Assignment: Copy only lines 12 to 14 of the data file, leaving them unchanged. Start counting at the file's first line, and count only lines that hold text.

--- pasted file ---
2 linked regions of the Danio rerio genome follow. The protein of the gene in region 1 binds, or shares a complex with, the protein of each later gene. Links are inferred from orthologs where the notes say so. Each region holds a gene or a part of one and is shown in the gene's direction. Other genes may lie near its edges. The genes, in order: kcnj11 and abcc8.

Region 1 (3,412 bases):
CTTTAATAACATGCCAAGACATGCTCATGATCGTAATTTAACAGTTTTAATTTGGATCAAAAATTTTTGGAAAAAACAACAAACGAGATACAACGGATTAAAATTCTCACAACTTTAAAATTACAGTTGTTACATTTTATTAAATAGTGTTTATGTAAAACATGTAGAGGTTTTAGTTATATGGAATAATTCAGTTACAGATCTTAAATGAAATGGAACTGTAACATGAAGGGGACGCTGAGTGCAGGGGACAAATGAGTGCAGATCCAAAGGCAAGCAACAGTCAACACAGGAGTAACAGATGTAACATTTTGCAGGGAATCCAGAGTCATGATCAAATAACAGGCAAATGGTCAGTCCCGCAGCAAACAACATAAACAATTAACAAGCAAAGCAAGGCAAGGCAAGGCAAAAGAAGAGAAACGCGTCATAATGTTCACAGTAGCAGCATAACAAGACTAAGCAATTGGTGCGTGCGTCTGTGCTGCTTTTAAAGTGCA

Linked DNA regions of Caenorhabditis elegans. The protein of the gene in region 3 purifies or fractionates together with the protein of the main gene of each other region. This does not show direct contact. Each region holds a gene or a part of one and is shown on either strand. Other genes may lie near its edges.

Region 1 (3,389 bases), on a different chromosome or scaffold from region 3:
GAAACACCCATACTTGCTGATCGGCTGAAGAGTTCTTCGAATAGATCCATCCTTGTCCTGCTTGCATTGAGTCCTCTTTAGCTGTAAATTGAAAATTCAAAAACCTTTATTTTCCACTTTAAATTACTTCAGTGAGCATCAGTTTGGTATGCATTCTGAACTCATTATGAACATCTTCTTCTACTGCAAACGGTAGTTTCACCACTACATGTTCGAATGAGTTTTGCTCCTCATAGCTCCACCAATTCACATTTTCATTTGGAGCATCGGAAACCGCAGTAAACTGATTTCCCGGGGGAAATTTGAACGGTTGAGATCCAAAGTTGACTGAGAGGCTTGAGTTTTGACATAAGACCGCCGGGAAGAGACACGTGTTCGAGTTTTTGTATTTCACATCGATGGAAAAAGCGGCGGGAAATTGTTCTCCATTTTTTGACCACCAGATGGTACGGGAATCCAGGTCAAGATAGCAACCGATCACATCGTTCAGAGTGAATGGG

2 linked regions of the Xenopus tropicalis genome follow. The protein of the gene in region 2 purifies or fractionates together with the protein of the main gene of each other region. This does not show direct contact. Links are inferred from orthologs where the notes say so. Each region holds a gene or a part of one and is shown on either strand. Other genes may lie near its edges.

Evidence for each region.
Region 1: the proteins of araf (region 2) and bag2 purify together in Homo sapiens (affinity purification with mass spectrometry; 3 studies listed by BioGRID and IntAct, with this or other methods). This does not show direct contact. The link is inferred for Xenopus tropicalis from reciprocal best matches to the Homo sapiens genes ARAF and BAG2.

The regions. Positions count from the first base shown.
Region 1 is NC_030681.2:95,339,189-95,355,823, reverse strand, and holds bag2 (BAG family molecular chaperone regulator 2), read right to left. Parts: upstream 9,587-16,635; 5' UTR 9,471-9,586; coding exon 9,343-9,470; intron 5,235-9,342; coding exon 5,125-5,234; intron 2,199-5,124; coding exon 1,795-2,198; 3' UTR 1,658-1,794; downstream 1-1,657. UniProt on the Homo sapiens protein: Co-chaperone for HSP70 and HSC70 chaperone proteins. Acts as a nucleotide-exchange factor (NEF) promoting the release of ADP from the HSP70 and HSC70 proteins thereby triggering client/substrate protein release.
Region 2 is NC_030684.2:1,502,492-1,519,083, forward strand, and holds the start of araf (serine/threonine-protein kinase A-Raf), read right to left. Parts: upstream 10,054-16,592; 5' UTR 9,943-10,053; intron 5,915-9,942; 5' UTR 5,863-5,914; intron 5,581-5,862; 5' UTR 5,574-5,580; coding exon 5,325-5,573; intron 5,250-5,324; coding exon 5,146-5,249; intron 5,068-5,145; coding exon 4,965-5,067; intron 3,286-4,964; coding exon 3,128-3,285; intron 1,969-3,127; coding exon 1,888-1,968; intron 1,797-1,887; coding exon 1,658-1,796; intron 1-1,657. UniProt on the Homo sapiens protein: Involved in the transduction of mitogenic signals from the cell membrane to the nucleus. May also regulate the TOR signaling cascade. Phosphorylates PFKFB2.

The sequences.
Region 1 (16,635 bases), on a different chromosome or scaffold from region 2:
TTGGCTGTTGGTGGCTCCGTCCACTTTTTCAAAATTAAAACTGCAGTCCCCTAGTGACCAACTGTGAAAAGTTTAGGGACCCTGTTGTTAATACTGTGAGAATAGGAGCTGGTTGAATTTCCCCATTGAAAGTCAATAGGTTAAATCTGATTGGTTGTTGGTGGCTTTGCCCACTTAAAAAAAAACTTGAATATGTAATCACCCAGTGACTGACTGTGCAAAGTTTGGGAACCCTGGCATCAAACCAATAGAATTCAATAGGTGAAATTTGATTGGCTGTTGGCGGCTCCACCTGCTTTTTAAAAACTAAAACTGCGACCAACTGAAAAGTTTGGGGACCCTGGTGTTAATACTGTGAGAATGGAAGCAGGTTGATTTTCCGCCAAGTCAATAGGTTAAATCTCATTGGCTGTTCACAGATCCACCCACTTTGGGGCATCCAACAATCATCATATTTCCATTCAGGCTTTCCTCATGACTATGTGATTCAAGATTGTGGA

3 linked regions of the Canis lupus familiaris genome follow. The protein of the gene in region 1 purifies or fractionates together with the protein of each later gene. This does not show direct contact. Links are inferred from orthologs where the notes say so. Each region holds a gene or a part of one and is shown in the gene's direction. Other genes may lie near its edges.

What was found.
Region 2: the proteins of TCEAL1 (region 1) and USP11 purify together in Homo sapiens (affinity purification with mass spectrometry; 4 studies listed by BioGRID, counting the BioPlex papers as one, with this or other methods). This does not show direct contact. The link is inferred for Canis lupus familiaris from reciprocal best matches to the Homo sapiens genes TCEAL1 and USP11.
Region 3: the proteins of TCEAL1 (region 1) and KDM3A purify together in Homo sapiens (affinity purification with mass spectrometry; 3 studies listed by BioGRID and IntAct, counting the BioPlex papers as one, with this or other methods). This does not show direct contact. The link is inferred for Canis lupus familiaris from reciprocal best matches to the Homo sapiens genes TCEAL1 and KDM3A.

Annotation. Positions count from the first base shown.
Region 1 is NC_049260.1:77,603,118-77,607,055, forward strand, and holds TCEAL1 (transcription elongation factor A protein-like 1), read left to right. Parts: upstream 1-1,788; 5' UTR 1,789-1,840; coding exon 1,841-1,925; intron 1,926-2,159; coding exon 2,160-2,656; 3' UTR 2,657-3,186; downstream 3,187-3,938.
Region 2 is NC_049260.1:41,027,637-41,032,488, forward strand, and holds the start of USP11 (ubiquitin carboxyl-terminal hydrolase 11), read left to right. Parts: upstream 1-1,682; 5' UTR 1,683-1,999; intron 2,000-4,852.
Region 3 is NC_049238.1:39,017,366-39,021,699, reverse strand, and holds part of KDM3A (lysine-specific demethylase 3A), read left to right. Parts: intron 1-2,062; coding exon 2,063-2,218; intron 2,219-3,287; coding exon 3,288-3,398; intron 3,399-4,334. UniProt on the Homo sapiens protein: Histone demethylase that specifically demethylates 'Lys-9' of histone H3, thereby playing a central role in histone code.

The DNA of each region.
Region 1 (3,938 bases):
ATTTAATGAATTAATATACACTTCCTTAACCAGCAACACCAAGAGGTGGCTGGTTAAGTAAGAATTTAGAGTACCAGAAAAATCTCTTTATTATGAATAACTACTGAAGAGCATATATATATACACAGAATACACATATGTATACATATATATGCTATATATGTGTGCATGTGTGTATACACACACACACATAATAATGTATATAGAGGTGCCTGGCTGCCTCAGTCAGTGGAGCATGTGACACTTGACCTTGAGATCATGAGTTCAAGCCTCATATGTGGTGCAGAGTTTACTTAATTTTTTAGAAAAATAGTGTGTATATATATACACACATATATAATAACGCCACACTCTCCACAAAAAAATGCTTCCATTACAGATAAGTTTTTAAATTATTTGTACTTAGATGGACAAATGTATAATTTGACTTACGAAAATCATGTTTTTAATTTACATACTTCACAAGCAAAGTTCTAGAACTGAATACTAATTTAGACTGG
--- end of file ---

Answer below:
Region 2 is NC_030684.2:1,502,492-1,519,083, forward strand, and holds the start of araf (serine/threonine-protein kinase A-Raf), read right to left. Parts: upstream 10,054-16,592; 5' UTR 9,943-10,053; intron 5,915-9,942; 5' UTR 5,863-5,914; intron 5,581-5,862; 5' UTR 5,574-5,580; coding exon 5,325-5,573; intron 5,250-5,324; coding exon 5,146-5,249; intron 5,068-5,145; coding exon 4,965-5,067; intron 3,286-4,964; coding exon 3,128-3,285; intron 1,969-3,127; coding exon 1,888-1,968; intron 1,797-1,887; coding exon 1,658-1,796; intron 1-1,657. UniProt on the Homo sapiens protein: Involved in the transduction of mitogenic signals from the cell membrane to the nucleus. May also regulate the TOR signaling cascade. Phosphorylates PFKFB2.

The sequences.
Region 1 (16,635 bases), on a different chromosome or scaffold from region 2: